Mooney, the Everett coffee connoisseur, found the center through Lanie McMullin, the former director of Everett Economic Development and a member of TheLab’s advisory council.

Merriam-Smith sat down with Mooney and helped him build a better spreadsheet.

“I didn’t have the language or the formatting ability to create meaningful financial projections,” Mooney said.

“She did a ton of work with my financials to get them investor-ready,” he said.

Armed with new documents, Mooney found the investor support he needed to open Narrative Coffee in Everett.

Sellinger, the inventive firefighter, had a prototype door-closer in hand but needed feedback from potential customers.

Merriam-Smith rounded up a group of apartment building owners to test the company’s safety device. Their evaluations led to critical refinements to both the prototype and the company’s pitch, Sellinger said.

On a recent afternoon, Heather and Steve Cherewaty, the founders of Abacus, a virtual online makerspace, dropped by TheLab for the first time to meet with Merriam-Smith who is coaching them through the product development stage.

TheLab’s location means they don’t have to talk shop at a cafe or restaurant, Kamionka said.”They’re based in Everett, so coming here is really convenient.”

Existing businesses will also be able to take advantage of TheLab, whose staff and volunteers can assist with everything from product development to expansion plans, Kamionka said.

“Small businesses are our future,” said John Monroe, a retired Boeing executive and member of TheLab’s advisory council.

“Anything we can do to help small business in this area become more effective is absolutely a step in the right direction,” Monroe said.

The center plans to open an innovation lab in Arlington next year and a Skagit County location in 2020.

Janice Podsada; jpodsada@heraldnet.com; 425-339-3097; Twitter: JanicePods

Talk to us

More in Herald Business Journal

Workers build the first all-electric commuter plane, the Eviation Alice, at Eviation's plant on Wednesday, Sept. 8, 2021 in Arlington, Washington.  (Andy Bronson / The Herald)
All eyes on Alice, the electric plane made in Arlington

If all goes well, Eviation’s battery-powered airplane will make its debut test flight later this year.

Bufeng Gao, owner of Qin Xi'an Noodles, receives a check from the Edmonds Chamber Foundation's Wish Fund outside of her restaurant that was burned in a fire on Thursday, Sept. 16, 2021 in Edmonds, Wa. (Olivia Vanni / The Herald)
After arson burns Edmonds plaza, 14 businesses need help

Plum Tree Plaza — a cultural hub for Asian Americans — burned in a three-alarm fire early Sept. 11.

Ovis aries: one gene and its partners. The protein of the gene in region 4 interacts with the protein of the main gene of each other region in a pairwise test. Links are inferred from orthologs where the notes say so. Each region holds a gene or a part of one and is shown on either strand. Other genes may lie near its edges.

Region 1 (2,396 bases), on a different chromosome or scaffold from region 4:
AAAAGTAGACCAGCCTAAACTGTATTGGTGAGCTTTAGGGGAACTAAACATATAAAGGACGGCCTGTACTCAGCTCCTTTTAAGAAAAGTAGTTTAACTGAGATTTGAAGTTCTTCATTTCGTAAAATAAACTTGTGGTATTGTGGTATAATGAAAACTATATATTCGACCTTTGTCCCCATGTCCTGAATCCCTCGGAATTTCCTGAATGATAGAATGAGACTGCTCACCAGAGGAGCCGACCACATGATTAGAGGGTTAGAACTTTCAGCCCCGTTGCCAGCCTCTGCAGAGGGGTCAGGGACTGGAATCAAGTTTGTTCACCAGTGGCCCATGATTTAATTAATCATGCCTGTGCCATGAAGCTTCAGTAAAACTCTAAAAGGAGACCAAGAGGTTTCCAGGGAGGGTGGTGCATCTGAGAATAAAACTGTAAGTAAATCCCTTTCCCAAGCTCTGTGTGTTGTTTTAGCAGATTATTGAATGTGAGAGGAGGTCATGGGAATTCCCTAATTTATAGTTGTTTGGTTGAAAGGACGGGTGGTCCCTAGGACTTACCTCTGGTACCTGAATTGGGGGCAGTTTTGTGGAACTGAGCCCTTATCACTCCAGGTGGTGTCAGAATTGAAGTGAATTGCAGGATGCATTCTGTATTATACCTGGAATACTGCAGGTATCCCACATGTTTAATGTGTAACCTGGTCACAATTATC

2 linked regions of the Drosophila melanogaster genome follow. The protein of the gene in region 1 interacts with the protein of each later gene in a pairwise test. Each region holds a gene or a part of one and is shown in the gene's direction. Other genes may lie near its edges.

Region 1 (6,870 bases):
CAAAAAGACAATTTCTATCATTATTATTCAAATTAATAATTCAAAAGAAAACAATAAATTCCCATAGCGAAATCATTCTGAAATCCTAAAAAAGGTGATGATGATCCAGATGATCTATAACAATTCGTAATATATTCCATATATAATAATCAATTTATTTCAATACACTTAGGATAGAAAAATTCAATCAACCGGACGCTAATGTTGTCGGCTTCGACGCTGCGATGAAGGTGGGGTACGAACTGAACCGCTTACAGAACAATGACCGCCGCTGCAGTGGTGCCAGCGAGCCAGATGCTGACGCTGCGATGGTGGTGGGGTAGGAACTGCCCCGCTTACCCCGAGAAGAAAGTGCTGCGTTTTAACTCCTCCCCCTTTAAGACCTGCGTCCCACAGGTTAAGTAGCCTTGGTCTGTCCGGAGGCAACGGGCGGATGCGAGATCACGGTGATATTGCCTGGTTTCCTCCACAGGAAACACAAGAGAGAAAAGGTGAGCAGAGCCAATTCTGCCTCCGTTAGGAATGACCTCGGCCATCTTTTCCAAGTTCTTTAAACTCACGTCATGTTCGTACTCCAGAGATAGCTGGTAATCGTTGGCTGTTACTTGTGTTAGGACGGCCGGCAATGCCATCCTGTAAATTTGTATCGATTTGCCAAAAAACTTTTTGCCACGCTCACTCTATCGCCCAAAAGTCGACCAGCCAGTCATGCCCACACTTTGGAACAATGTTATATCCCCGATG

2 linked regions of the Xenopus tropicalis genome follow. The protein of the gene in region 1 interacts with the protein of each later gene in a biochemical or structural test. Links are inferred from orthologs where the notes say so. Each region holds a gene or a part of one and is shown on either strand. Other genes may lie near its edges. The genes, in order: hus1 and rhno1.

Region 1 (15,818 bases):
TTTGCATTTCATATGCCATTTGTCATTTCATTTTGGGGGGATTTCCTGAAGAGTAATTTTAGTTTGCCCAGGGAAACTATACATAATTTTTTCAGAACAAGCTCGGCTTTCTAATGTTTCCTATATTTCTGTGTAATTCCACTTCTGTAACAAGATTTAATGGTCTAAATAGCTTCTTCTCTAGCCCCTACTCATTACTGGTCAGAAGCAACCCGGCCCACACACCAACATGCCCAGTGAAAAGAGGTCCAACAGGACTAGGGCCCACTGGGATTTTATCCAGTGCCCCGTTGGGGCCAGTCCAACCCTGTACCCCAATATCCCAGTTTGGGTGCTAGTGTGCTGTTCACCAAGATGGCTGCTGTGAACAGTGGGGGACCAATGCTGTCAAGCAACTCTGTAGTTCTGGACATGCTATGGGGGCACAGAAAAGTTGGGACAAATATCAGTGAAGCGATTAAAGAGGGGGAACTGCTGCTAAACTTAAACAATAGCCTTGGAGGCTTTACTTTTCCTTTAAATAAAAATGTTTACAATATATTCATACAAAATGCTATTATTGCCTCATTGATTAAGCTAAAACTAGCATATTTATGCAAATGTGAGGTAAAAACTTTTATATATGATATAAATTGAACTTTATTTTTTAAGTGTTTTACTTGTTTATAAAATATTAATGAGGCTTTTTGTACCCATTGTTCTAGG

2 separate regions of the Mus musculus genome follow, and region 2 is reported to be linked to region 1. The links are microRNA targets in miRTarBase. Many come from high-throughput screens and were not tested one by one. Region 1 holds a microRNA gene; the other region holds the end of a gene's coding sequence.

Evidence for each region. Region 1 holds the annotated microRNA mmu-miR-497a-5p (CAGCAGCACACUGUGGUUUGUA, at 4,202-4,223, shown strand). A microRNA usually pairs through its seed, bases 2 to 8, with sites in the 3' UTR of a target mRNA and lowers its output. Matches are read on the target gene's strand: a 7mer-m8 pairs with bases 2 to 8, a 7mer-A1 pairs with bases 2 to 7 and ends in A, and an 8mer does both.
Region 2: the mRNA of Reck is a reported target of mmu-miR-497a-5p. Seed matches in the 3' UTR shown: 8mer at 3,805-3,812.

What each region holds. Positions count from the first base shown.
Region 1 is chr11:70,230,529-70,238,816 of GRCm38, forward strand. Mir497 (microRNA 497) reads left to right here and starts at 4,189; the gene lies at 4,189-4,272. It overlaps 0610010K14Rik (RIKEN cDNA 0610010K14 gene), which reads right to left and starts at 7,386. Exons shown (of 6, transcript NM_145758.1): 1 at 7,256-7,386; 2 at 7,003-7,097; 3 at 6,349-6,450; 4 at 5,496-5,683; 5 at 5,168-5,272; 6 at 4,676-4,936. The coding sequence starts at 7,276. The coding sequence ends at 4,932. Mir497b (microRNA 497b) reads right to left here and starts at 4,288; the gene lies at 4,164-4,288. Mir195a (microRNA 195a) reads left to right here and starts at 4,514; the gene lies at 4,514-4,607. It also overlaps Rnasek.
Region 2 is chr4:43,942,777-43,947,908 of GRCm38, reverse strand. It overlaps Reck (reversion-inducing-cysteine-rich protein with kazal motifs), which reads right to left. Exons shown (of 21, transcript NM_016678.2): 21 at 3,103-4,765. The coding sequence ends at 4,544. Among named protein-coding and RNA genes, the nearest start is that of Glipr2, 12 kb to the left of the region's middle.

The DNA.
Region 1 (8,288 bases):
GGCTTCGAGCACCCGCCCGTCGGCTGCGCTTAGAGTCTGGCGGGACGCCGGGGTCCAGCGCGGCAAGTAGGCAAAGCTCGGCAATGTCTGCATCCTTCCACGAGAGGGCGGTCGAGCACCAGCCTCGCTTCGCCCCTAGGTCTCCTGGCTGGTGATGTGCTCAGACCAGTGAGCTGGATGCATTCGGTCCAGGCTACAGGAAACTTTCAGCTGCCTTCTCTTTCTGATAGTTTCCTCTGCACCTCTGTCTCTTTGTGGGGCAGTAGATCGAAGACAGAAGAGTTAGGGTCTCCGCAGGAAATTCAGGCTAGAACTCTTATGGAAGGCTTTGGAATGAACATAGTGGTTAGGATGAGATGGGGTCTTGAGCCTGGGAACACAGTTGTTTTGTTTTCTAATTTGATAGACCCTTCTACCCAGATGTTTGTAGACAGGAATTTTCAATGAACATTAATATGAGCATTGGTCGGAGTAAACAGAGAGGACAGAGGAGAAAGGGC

Hand drawn vector illustration of bottle of red wine and two glasses. Abstract cartoon style isolated.
You voted: The best wine list in Snohomish County

Even during a pandemic, folks still have their favorites.

Boeing sells land for $200M in plan to shrink holdings

Boeing has sold 310 acres of undeveloped land next to its Frederickson manufacturing plant.

Washington August jobless rate was 5.1%; 16,800 jobs added

August’s rate was the same as July’s rate, and increased even as COVID-19 cases surge.

Boeing moving 150 jobs from Washington and California to Texas

The affected jobs are in the company’s global parts distribution unit.

Commercial Aircraft Interiors General Manager James Barnett stands in a warehouse aisle of 777 overhead bins at the company's new building on Monday, May 20, 2019 in Arlington, Wash. (Andy Bronson / The Herald)
12 Snohomish County aero firms get $19M for job protection

The Aviation Manufacturing Jobs Protection grants could save 2,280 Washington jobs for up to six months.

FILE - The logo for Boeing appears on a screen above a trading post on the floor of the New York Stock Exchange, Tuesday, July 13, 2021. Despite the pandemic's damage to air travel, Boeing says it's optimistic about long-term demand for airplanes. Boeing said Tuesday, Sept. 14, 2021 that it expects the aerospace market to be worth $9 trillion over the next decade. That includes planes for airlines and military uses and other aerospace products and services. (AP Photo/Richard Drew, file)
Pandemic hasn’t dimmed Boeing’s rosy prediction for planes

The company is bullishly predicting a $9 trillion market over the next decade.

Genna Martin / The Herald
David Barney, owner of Barney's Pastrami on Evergreen, has changed the last names of the dozens of celebrities who's photos hang on the wall of his restaurant to Barney.  The newly named celebrities include Humphrey Barney, Uma Barney, Marilyn Barney, Olivia Newton-Barney and Stevie Ray Barney.  
Photo taken 11252014
Where’s Barney? His pastrami shop has served its last hoagie

Even the Evergreen Way deli’s landlord is looking for him. David Barney has vanished.

Tasty and healthy asian food - spicy ramen with wheat noodle, meat, eggs and onion in white pot with chopsticks. Vector illustration of traditional korean cuisine for menu, recipe books or printing
You voted: The best Vietnamese food in Snohomish County

Even during a pandemic, folks still have their favorites.

School-age lead Emilee Swenson pulls kids around in a wagon at Tomorrow’s Hope child care center on Tuesday, Sept. 7, 2021 in Everett, Washington. A shortage of child care workers prompted HopeWorks, a nonprofit, to expand its job training programs. Typically, the programs help people with little or no work experience find a job. The new job training program is for people interested in becoming child care workers. (Andy Bronson / The Herald)
HopeWorks to offer career training for child care workers

The Everett nonprofit hopes to train workers as child care centers struggle to hire staff.

‘Fulfillment center’ proposed along Bothell Everett Highway

Amazon denies that it’s involved in the project. But permitting documents include the company name.